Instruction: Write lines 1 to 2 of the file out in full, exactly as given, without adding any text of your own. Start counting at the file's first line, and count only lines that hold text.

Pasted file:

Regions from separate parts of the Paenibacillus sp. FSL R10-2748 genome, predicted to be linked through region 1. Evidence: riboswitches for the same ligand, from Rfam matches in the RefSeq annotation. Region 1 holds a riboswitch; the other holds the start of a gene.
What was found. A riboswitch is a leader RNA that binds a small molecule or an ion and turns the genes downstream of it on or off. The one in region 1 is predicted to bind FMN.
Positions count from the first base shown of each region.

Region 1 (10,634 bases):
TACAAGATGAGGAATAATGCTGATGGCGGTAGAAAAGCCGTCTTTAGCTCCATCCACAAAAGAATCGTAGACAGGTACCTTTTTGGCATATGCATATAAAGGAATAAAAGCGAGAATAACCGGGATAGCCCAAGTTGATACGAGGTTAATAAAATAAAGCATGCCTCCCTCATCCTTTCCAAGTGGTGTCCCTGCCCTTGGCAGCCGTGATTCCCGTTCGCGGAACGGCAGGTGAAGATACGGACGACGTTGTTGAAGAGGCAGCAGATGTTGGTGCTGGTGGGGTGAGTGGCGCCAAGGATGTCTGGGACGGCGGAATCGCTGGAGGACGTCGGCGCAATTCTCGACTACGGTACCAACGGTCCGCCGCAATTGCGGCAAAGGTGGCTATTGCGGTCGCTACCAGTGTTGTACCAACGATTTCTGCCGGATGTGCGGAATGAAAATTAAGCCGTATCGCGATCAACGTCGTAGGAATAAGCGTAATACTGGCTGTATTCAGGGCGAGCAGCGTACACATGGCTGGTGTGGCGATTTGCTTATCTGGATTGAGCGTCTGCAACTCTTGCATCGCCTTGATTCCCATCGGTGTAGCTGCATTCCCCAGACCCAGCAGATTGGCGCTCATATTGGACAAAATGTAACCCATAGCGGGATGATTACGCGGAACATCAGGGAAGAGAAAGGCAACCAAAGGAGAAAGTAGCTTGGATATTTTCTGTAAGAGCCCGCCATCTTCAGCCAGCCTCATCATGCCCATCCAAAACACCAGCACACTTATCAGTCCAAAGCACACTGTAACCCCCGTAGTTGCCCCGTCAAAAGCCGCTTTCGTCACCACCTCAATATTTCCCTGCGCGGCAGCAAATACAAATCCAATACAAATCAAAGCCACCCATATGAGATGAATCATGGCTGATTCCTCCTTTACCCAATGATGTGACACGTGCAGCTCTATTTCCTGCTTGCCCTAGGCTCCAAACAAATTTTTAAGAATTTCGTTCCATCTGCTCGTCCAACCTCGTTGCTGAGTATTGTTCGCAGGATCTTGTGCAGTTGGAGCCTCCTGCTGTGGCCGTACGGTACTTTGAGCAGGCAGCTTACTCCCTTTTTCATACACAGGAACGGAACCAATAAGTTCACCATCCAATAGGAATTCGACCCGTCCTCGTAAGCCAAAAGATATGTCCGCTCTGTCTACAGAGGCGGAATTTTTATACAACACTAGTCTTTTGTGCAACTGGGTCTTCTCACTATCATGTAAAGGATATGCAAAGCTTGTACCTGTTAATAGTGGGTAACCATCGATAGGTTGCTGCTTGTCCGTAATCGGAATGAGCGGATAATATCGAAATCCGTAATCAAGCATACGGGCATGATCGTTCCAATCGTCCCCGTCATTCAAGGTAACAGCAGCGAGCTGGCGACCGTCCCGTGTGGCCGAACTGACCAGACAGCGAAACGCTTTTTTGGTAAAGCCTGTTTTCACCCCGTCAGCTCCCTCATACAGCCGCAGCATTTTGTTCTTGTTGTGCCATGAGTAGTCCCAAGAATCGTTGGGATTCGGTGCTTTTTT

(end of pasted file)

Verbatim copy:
Regions from separate parts of the Paenibacillus sp. FSL R10-2748 genome, predicted to be linked through region 1. Evidence: riboswitches for the same ligand, from Rfam matches in the RefSeq annotation. Region 1 holds a riboswitch; the other holds the start of a gene.
What was found. A riboswitch is a leader RNA that binds a small molecule or an ion and turns the genes downstream of it on or off. The one in region 1 is predicted to bind FMN.